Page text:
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Re: Debian Linux keyboard mapping files ...

On Fri 02 Jul 2021 at 02:24:20 (-0400), Albretch Mueller wrote:
>  David Chartash at the corpora research mailing list pointed out to me
> I could find what I wanted at:
>  http://kbdlayout.info/

That's for Windows, isn't it.

>  and within Debian using `man 5 keyboard`

Yes, as it says, this will explain how you use the files I mentioned
to configure a keyboard.

> > There's no such table: it cannot exist. Which unicode number would you
> > assign to CapsLock, or RightShift. There are several layers of
> > translation which lie between pressing/releasing a key and assigning
> > a character to the result. Some of these tables are built up out of
> > component parts, like the basic letter keys, the "shift"s at their
> > edges, function keys, keypads, multimedia, etc.
> > For a start, mapping key depressions to unicode text is a many-to-one
> > mapping.
>  Well, when I said "look up table" I meant also such sequences of
> chars including escape sequences which end up being written as a
> character in text files. Non-alphabetical languages use input methods.

Yes, that's why I brought up Compose sequences. One might think of
Compose as the introducer of printed-characters just as Escape is
of Control-characters.

My point about the mapping of unicode → keys depressed² seems to
have been missed. On this keyboard, I can type ø by
. holding AltGr and typing o
. typing CapsLock / o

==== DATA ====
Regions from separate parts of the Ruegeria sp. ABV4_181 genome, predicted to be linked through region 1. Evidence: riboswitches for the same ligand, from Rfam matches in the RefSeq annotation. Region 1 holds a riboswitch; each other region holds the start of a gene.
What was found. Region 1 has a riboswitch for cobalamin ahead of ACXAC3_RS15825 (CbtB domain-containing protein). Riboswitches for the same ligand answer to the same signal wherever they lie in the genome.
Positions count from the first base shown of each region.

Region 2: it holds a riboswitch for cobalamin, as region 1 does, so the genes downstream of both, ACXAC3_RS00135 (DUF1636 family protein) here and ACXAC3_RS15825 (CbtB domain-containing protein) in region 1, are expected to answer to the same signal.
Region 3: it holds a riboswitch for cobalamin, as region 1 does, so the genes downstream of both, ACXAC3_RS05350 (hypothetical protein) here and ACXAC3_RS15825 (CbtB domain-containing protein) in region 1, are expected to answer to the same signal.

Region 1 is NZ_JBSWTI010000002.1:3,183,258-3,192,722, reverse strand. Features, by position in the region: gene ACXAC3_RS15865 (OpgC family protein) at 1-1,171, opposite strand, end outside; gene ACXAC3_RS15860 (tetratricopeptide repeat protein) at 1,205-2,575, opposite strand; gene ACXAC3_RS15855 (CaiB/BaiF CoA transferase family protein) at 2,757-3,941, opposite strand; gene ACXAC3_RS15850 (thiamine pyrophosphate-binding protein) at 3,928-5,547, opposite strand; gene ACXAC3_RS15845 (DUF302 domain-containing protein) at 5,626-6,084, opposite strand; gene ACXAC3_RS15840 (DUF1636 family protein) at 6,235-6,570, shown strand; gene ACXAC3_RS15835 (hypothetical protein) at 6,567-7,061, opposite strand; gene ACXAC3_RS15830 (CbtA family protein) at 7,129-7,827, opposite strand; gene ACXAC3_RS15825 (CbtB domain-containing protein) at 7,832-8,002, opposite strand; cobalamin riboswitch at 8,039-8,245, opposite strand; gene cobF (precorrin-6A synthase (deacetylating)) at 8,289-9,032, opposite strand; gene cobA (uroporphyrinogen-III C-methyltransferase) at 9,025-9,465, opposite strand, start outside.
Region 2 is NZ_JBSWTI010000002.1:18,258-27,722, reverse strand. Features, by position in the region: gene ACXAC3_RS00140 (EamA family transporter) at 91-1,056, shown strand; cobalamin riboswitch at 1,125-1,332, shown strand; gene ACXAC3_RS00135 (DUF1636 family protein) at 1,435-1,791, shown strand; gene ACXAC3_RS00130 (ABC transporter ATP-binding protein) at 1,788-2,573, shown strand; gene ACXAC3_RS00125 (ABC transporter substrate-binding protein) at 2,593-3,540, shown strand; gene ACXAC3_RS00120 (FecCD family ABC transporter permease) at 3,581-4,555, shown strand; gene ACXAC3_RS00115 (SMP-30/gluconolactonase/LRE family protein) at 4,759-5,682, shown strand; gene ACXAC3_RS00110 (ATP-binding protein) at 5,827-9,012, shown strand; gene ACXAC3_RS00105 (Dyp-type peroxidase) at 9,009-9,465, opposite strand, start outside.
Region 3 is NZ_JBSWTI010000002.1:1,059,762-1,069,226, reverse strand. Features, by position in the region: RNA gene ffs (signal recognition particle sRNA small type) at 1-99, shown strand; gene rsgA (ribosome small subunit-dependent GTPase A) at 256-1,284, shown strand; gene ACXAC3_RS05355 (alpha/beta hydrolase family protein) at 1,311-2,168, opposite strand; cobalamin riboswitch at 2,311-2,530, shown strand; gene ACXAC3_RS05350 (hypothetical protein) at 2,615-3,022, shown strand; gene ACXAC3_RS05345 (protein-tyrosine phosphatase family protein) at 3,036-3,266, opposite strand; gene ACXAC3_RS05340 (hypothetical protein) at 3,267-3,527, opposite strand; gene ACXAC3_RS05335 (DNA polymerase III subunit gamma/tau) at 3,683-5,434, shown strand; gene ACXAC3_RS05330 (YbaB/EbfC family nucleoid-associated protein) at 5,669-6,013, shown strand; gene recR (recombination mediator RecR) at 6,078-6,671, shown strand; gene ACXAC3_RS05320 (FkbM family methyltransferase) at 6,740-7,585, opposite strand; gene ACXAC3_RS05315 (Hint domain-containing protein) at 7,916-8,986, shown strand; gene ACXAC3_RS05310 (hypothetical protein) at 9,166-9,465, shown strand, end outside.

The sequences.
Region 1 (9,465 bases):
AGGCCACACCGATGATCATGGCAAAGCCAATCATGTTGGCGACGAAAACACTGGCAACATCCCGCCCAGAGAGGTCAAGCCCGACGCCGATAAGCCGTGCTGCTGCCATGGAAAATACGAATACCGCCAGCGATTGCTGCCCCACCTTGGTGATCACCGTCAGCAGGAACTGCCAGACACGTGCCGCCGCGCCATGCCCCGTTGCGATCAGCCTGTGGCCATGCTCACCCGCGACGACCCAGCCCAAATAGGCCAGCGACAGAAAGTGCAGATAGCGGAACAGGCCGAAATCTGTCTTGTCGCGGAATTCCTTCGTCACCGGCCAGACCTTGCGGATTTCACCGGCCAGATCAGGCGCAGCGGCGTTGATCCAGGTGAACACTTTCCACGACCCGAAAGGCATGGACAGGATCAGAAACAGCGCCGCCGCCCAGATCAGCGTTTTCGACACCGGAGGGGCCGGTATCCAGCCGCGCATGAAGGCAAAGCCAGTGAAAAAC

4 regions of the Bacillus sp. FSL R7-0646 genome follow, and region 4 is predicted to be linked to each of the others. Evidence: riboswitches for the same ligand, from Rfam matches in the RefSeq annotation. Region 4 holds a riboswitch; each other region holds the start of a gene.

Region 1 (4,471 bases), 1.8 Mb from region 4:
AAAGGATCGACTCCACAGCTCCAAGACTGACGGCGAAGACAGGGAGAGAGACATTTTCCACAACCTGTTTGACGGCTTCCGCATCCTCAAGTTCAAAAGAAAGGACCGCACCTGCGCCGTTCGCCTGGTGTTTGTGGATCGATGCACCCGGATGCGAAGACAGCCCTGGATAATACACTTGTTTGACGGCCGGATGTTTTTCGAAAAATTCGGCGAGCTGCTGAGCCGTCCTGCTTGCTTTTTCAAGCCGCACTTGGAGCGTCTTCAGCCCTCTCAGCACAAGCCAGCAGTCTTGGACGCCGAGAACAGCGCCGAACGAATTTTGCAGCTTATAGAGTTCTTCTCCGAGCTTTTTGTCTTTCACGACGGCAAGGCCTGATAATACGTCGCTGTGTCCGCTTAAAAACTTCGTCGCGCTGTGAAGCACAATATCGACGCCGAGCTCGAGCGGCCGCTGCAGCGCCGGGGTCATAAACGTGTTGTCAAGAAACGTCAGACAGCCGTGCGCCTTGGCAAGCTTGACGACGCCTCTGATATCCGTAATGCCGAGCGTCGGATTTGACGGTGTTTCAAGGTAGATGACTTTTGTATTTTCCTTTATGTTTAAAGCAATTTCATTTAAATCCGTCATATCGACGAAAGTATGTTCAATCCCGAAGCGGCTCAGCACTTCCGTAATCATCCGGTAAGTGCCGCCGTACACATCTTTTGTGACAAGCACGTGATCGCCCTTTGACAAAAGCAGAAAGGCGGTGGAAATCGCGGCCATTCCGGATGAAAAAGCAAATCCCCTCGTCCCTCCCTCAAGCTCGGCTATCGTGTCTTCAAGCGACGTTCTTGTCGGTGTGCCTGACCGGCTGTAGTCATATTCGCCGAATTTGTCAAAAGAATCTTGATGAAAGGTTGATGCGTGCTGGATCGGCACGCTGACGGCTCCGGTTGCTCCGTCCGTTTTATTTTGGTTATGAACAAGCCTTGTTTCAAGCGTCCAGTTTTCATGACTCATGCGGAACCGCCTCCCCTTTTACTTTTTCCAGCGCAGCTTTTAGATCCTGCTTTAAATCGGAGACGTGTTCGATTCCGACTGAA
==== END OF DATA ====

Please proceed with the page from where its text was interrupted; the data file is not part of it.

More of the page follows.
. typing CapsLock o /
so if you were to meet ø in your subject text, how would you
determine which keys were struck in order to add them to your
heat map?

> > ¹ AltGr o yields ø, fair enough,
> >  but
> >   CapsLock /o yields ø
> >   CapsLock 'o yields ó
> >   CapsLock `o yields ò
> >   CapsLock ^o yields ô
> >   CapsLock ~o yields õ
> >   CapsLock -o yields ō
> >   CapsLock "o yields ö
> >   CapsLock !o yields ọ
> >   CapsLock .o yields ȯ
> >   CapsLock #o yields º
> >   CapsLock oo yields °
> >  and there's really no limit, so long as I can recall them:
> >   CapsLock co yields ©
> >   CapsLock ro yields ®
> >   CapsLock so yields §
> >   CapsLock %o yields ‰
> >  and you don't need an AltGr key, and you can configure it
> >  to seamlessly work on both VC and in X.
>  From your examples you included I will only need yielded glyphs if
> they are commonly used in a language. Now, defining "commonly used"
> would be an entirely different, yet valid question.

If you look at my email address, you'll realise that I don't type
diacritics very often. So composing one as above, from its appearance,
is much easier than memorising which shifted key³ it's bound to.
And the same emphasis on appearance is how "they" and I choose to
compose symbols, which I type much more frequently.

>  I will have to code my way through those files to parse unicode <->
> key (or key sequence) "lookup tables" for each language and my effort
> will need definitely more than "parsing" for non-alphabetical
> languages.

² Most of the documentation I've seen concerns itself with the
  direction keys depressed → characters rather than the opposite.
  After all, any reverse document presentation is going to be
  incomplete, and nobody much cares because all you need to do
  in most editors to type a bizarre character is specify its
  raw codepoint.

³ None of the British and American keyboards layouts in that
  reference above bear much resemblance to the ones I possess,
  particularly in their engraved diacritics.


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